I’m going to take a little break from my Syracuse University Institute of Veterans and Military Families (IVMF) lovefest to talk about another entrepreneurial program available to disabled veterans. This one is run by Oklahoma State University’s Riata Center for Entrepreneurship in conjunction with the Small Business Administration (SBA). The Veterans with Disabilities Entrepreneurship Program (VEP) was started in 2009, has produced approximately 180 graduates thus far, and is entirely free to veterans. And I mean entirely free – no application fee, no registration fee, and the program pays for all books, training, travel, lodging, meals, field trips, an opening buffet, and a closing gala.
Similar to other programs, the VEP is a three phase program. Phase I is Concept Development and Self-Study and consists of 5 weeks of online training focused on the basics of business and helping the participant develop a more targeted business concept. Phase II is the residency portion, called VEP Bootcamp. This is held at Oklahoma State’s campus in Stillwater, OK, and lasts for eight days. During this portion, participants will listen to guest lecturers, participate in interactive workshops (including giving a sales pitch) with top entrepreneurial faculty and business owners, and network with their peers and other key players of the business industry. Phase III is Mentoring and Venture Development, a 10-month period that commences immediately following the residency portion. This phase is designed to support veterans with technical support to answer questions as they implement their business ideas, provide them access to resources, and continue their peer-to-peer interaction. Phase I generally begins in December, Phase II in early February, and Phase III lasts from March through the next December.
One thing that sets this program apart from others I’ve discussed this week is that those are limited to Post-9/11 era veterans, while Oklahoma State’s program is open to all veterans with service-connected disabilities and an honorable discharge and to those who are “service distinguished.” Servicemembers in the transition process who have applied for a disability rating with the VA can also participate.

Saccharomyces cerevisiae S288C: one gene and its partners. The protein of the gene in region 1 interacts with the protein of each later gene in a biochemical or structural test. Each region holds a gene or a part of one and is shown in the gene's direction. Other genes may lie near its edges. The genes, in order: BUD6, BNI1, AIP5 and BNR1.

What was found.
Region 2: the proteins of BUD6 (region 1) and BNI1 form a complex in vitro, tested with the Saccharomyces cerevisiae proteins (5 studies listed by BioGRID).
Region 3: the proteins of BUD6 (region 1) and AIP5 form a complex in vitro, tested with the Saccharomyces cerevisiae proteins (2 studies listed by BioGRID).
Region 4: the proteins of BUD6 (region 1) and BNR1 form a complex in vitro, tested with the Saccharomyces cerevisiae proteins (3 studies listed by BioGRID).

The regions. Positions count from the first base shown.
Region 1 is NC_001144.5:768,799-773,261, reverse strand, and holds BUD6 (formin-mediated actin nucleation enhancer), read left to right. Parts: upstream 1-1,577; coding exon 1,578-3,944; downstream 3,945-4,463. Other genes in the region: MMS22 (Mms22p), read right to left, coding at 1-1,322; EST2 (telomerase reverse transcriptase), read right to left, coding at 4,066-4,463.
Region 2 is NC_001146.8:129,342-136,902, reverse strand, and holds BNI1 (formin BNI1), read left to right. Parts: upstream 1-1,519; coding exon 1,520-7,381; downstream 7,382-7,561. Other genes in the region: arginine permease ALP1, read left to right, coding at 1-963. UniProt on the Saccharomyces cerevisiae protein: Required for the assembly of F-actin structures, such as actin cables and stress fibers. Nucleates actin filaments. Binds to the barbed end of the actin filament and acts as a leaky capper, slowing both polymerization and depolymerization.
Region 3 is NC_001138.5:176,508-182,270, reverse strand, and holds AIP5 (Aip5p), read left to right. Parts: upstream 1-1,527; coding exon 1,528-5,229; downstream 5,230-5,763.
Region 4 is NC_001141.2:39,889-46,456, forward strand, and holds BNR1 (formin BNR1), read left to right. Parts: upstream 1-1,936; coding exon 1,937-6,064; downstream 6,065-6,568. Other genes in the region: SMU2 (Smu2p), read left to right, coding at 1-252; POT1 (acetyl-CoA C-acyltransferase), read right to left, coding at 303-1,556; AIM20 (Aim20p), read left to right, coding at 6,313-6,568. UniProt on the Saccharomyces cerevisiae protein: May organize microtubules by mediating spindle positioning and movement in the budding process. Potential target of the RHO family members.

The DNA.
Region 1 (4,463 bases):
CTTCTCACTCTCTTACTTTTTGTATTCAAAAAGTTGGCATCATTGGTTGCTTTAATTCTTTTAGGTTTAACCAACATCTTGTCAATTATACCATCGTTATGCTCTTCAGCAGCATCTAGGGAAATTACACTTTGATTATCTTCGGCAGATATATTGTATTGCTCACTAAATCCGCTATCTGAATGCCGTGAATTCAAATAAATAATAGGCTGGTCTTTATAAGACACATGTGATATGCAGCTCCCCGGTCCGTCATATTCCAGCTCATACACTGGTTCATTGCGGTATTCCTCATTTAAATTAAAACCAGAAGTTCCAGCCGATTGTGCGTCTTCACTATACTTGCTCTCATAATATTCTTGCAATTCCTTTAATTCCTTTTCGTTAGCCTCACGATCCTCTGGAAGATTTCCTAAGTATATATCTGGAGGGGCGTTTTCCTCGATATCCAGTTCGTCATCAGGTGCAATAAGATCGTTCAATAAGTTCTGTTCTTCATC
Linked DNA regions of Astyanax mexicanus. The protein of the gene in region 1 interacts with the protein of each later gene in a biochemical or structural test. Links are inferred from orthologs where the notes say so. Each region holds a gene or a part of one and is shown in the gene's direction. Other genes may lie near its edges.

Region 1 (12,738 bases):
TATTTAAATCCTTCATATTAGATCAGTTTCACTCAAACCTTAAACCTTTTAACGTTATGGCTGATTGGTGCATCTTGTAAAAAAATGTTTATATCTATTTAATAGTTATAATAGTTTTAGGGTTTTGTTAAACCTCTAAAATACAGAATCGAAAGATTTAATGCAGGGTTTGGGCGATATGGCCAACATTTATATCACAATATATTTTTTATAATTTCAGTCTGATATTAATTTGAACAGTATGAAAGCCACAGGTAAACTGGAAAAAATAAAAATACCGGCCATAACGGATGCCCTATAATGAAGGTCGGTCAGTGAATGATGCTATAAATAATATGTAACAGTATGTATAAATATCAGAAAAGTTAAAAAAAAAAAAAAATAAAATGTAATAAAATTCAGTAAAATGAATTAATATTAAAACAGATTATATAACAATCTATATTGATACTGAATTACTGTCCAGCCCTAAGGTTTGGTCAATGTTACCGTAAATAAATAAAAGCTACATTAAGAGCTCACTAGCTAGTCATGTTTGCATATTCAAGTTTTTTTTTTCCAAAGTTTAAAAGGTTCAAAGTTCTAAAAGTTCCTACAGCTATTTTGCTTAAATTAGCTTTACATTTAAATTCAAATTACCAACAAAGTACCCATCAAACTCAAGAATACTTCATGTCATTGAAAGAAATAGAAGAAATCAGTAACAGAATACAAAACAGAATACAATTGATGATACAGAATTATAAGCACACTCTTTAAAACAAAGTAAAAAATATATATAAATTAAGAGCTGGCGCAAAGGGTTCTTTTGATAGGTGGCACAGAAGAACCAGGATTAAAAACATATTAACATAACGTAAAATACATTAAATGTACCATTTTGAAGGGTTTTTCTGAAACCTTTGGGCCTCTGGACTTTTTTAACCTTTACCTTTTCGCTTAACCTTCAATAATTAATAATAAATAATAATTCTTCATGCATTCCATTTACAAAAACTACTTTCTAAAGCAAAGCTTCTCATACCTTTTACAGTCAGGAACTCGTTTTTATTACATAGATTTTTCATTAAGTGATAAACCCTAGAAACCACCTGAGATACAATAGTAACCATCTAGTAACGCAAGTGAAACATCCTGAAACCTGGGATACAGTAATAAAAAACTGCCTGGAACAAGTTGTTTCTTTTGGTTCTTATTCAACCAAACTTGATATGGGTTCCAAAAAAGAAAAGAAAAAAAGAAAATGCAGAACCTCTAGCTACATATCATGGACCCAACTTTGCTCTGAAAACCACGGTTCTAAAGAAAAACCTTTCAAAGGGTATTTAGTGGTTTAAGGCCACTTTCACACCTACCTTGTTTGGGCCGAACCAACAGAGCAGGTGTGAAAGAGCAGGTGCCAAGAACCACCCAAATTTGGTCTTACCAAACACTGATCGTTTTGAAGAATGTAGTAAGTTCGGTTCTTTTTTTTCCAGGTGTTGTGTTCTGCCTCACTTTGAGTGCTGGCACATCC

Applications are accepted until 1 October each year on a rolling, or first-come, first-served basis. (I did confirm that the application window for this year has closed but it’s never too early to get prepped for next year!). While previous classes were 40-45 students in size, in order to provide more attention to each attendee, starting with the 2014 class only 25 slots will be available. The application itself is slightly longer than those of similar programs and requires details of your military service, education, any military or educational honors, as well as supplemental questions on what venture you are hoping to start, where you see your venture in 5 years, and what traits you have that make you suited for both the program and business ownership. Applicants must also upload a DD-214, resume, and proof of disability rating, and mail in two sealed letters of recommendation.
Details and the application for the program can be found at: https://entrepreneurship.okstate.edu/riata/veterans/
In 2012, Oklahoma State partnered with the University of Tennessee-Chattanooga to expand the VEP program. The only differences between the programs are the location (UTC instead of Oklahoma State), timing (it has a 15 April cut off date for a July start), and number of participants in each class (UTC’s is slightly smaller with 20).
Details and the application for the UTC version of the program can be found at: http://www.utc.edu/college-business/academic-programs/vep/.
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